Okay. But, as I said, let's see after it happens. This is one of those technologies where they simply have to do it before they can be taken seriously. And plenty of things can still go wrong.

Apparently they do; its called KUS-X.

Yeah, but it's not an official program yet.
 

Arpit

Vox Populi
Nov 30, 2017
306
282
Delhi
Making blanket statements like "we are better at everything flying" is not knowledge but a lack of what you don't know. More knowledge will only make you question things.
Then show your knowledge, and counter it with hard evidence. Why doing personal attacks?

The fact that India already built and commissioned nuclear submarines is proof enough that the Indian MIC in design is light years ahead of Koreans.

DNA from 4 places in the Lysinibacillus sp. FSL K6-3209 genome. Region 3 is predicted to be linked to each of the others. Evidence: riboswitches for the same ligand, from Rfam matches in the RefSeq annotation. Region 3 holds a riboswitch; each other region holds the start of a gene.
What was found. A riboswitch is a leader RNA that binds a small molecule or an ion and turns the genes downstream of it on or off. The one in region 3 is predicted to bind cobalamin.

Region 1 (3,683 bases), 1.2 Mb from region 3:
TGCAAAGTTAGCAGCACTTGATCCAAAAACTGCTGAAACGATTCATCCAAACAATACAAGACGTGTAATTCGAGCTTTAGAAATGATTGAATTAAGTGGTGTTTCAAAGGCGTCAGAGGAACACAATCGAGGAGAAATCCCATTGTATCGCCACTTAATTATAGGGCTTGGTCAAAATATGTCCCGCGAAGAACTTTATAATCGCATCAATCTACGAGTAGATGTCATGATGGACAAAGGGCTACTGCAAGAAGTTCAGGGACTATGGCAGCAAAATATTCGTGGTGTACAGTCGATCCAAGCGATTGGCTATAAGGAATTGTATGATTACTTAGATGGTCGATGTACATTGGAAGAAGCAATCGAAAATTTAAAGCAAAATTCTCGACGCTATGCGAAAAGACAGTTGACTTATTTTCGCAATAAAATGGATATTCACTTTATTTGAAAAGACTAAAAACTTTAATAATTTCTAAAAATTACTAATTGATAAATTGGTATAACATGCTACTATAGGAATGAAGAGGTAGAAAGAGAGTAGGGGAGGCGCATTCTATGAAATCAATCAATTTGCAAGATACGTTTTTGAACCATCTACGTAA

Design and development is one aspect, manufacturing is another. But even in manufacturing, India is taking leaps with help of like Europe and France.

The person in question you're quoting once actually posted that he had multiple perspectives on the R&D efforts we were undertaking

  1. One was the developer's PoV .
  2. The 2nd was the user's perspective.
  3. The final one was the layman's / amateur defence enthusiasts / garden variety defence correspondent's as opposed to say someone employed by reputable publication's like Jane's PoV.
Your first task ought to be to seek clarifications on the said issue before proceeding ahead else it's going to be a case of - " join me down the rabbit hole for ages to come & merrily too ."


We actually took those observations as the usual display of hubris we're grown accustomed to by now out of sheer habit on account of our interactions over an extended period of time.